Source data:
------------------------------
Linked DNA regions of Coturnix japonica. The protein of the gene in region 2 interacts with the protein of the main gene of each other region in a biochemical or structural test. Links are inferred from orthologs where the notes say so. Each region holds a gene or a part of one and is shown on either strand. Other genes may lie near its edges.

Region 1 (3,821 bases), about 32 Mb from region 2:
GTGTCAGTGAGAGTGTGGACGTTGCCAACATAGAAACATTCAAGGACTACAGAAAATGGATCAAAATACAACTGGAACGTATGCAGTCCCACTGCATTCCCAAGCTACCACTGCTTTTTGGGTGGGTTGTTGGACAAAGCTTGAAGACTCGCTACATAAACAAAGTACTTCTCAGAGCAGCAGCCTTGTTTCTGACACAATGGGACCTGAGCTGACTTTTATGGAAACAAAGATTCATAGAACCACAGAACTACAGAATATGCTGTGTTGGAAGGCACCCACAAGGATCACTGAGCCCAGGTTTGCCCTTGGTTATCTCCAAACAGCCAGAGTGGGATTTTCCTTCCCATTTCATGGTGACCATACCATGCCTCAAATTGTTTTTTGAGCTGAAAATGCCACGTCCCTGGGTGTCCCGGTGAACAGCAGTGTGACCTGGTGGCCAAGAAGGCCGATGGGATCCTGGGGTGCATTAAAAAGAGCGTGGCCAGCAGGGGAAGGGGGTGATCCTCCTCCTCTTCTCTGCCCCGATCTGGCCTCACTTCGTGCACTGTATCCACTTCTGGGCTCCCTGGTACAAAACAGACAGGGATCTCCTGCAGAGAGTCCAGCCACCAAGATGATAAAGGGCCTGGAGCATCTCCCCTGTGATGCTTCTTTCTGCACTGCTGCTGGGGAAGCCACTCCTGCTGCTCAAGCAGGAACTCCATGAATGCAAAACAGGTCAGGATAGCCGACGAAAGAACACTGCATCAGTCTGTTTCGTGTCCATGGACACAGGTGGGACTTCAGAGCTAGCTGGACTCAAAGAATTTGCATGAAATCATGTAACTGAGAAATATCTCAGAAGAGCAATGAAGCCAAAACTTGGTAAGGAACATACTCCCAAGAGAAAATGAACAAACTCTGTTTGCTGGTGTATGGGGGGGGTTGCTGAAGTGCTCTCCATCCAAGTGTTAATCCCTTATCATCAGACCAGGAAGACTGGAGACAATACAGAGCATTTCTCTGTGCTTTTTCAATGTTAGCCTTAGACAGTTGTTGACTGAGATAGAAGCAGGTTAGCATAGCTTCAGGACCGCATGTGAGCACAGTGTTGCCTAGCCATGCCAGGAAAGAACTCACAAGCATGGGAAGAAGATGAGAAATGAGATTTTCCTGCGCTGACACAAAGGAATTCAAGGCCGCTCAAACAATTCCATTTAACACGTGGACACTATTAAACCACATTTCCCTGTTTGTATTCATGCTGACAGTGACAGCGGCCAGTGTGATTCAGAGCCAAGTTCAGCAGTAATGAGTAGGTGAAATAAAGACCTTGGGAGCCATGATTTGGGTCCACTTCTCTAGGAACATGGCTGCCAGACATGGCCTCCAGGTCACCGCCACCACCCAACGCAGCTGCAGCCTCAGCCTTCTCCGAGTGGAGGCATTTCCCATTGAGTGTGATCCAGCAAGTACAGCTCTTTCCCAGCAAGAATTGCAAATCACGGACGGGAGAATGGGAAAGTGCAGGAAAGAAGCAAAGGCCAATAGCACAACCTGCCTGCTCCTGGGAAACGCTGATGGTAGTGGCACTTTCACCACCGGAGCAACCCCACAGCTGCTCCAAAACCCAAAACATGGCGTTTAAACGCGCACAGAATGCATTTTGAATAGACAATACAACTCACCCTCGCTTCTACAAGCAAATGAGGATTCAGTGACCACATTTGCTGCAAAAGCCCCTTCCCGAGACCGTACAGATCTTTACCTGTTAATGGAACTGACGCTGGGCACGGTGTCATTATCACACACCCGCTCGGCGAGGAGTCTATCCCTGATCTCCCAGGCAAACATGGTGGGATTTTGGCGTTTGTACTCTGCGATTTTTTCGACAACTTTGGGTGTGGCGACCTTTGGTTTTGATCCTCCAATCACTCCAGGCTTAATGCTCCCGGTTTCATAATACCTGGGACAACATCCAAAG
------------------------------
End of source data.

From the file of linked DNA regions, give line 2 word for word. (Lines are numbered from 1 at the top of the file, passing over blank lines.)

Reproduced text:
Region 1 (3,821 bases), about 32 Mb from region 2: